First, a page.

By BeauHD from Slashdot's agree-to-disagree department
A new video published by Bloomberg shows Uber CEO Travis Kalanick arguing with an Uber driver over fares. It all started when one of Kalanick's "companions" appears to say that she's heard that Uber is having a hard year. Bloomberg reports: That pleasant conversation between Kalanick and his friends in the back of an Uber Black? It devolved into a heated argument over Uber's fares between the CEO and his driver, Fawzi Kamel, who then turned over a dashboard recording of the conversation to Bloomberg. Kamel, 37, has been driving for Uber since 2011 and wants to draw attention to the plight of Uber drivers. The video shows off Kalanick's pugnacious personality and short temper, which may cause some investors to question whether he has the disposition to lead a $69 billion company with a footprint that spans the globe. Uber declined to comment on the video. Here's part of the conversation:
Travis Kalanick: "So we are reducing the number of black cars in the next few months."
Fawzi Kamel: "It's good."
Kalanick: "You probably saw some email."
Kamel: "I saw the email [says] it starts in May. But you're raising the standards and dropping the prices."
Kalanick: "We're not dropping the prices on black."
Kamel: "But in general."
Kalanick: "In general but we have competitors. Otherwise we'd be out of business."
Kamel: "Competitors? You had the business model in your hands you could have the prices you want but you choose to buy everybody a ride."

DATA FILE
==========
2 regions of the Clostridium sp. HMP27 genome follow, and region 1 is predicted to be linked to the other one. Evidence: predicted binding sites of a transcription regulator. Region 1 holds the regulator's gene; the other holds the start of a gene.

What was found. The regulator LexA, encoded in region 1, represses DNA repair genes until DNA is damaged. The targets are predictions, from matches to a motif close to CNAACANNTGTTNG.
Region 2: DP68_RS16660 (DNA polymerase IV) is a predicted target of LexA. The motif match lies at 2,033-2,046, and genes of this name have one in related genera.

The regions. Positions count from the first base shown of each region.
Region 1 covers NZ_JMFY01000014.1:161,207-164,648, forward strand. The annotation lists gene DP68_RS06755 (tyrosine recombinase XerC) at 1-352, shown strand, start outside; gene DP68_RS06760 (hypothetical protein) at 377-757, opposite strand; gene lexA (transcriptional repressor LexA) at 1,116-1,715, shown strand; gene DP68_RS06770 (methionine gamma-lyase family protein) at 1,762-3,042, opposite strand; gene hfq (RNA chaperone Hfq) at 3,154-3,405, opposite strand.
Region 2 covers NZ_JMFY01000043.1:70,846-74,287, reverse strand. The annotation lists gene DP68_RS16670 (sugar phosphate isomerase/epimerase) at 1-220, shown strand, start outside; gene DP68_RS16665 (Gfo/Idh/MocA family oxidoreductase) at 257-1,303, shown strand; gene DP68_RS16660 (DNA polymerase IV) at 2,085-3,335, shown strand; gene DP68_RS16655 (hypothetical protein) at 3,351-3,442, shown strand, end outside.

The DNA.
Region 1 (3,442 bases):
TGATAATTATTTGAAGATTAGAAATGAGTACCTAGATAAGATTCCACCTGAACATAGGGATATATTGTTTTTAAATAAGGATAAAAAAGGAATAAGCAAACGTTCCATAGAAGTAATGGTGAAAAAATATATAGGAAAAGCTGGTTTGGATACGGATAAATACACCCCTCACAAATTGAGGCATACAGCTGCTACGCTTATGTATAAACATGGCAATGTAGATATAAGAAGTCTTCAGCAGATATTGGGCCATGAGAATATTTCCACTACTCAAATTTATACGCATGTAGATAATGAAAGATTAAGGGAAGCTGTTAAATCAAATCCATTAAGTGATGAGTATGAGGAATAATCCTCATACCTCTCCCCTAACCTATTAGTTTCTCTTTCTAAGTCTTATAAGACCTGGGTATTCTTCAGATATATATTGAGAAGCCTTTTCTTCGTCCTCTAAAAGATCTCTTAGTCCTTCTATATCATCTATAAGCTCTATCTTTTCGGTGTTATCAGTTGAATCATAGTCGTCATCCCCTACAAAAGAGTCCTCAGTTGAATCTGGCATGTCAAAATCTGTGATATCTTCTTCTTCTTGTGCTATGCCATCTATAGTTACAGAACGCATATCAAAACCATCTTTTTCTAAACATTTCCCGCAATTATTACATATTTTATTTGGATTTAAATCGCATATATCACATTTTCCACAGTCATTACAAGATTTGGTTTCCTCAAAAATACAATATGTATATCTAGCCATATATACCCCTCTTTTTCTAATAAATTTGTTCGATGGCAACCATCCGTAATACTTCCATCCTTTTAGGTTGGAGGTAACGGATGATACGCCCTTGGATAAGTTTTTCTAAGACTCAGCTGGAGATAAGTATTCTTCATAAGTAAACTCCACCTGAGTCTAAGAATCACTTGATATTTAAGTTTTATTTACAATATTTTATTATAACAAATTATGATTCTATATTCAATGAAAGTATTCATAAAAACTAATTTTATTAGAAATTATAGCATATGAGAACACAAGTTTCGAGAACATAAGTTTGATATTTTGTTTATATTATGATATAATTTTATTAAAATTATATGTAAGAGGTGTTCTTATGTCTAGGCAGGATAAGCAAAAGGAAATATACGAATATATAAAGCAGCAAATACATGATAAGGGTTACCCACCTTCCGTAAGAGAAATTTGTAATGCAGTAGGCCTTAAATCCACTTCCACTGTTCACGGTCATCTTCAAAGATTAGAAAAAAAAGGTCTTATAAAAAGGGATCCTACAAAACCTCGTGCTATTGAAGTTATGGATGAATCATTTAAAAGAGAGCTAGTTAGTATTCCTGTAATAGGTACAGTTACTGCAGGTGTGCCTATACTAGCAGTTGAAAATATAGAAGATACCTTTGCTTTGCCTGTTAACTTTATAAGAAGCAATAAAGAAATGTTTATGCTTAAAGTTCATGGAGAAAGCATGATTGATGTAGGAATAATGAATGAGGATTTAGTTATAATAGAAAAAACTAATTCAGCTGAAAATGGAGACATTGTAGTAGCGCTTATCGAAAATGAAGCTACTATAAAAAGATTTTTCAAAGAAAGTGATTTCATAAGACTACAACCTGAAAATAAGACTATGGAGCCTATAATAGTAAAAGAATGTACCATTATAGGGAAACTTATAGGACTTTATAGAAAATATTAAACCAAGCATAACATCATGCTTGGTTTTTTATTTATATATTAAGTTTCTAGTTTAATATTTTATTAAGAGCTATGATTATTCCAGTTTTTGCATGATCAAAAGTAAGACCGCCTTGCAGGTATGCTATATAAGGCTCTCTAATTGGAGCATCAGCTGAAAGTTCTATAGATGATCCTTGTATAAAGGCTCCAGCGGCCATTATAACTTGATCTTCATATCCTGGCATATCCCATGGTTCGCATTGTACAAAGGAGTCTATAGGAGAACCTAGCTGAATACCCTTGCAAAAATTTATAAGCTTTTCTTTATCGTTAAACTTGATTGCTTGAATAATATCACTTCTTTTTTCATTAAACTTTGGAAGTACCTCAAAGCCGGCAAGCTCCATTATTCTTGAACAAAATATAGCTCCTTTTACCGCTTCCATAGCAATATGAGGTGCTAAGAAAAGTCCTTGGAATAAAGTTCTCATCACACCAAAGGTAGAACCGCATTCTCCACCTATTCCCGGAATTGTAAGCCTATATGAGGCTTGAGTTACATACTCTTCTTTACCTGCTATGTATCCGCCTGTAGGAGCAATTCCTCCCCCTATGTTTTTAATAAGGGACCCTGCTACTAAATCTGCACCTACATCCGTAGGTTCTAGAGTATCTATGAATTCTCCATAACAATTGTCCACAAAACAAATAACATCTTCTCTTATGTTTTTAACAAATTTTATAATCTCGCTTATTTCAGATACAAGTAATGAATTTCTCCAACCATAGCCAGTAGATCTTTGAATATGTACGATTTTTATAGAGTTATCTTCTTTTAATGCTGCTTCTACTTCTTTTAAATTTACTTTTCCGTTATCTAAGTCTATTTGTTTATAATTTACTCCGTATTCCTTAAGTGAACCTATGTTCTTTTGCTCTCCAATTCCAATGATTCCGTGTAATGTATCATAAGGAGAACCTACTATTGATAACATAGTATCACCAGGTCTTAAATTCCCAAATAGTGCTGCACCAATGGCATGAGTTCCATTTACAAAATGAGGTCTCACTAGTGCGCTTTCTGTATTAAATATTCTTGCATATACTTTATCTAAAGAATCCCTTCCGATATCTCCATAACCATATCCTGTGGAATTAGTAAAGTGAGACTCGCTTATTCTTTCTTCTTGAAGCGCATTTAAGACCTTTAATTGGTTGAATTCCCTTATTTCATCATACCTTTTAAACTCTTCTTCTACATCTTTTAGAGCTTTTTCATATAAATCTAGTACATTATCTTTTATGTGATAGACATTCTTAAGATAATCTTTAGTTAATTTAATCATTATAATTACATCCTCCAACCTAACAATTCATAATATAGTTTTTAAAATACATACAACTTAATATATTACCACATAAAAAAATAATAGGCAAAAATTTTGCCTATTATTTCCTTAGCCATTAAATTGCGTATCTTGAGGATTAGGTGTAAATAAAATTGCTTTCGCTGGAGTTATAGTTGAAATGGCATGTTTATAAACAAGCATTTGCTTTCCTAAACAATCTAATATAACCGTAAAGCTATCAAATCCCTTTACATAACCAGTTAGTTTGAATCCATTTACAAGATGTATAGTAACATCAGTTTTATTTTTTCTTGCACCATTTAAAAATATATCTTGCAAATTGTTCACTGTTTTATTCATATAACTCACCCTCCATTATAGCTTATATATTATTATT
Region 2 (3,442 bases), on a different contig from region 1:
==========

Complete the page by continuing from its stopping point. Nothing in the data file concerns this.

You can read the transcript of the conversation here via Recode.Read Replies (0)
By BeauHD from Slashdot's keeping-up-with-the-Joneses department
dryriver writes: BBC Capital explores why good ideas people have in the workplace almost never reach the top decision-makers in a company. From the report: "Surely you've heard the plea from on high at your company: we want more innovation, from everyone at every level. Your boss might even agree with the sentiment -- because, of course, who doesn't like innovation? It's good for everyone, right? Yet when it comes to innovating at your job it might be better to lower your expectations -- and then some. Your idea is far more likely to die on your boss's desk than it is to reach the CEO. It's not that top managers don't want new ideas. Rather, it's the people around you -- your colleagues, your manager -- who are unlikely to bend toward change. Today, big companies that don't innovate face extinction. 'Companies are almost forced to say that they are changing these days,' says Lynn Isabella, professor of organizational behavior at the University of Virginia Darden School of Business in the U.S. But, 'it's not organizations that resist change; people resist,' says Isabella. 'The people have to see what's in it for them.'" As mentioned in the report, some of the key questions that the people whom you pitch your ideas to will ask themselves include, what does this innovation mean for me personally -- will it be more challenging or will it lead to more career opportunities, and what will it mean for my job -- will I get fired or will it be (or was it) worth it? Many times the answers to these questions don't stack up in favor of the innovation, Isabella says. As a result, the people who need to buy in don't push for change.Read Replies (0)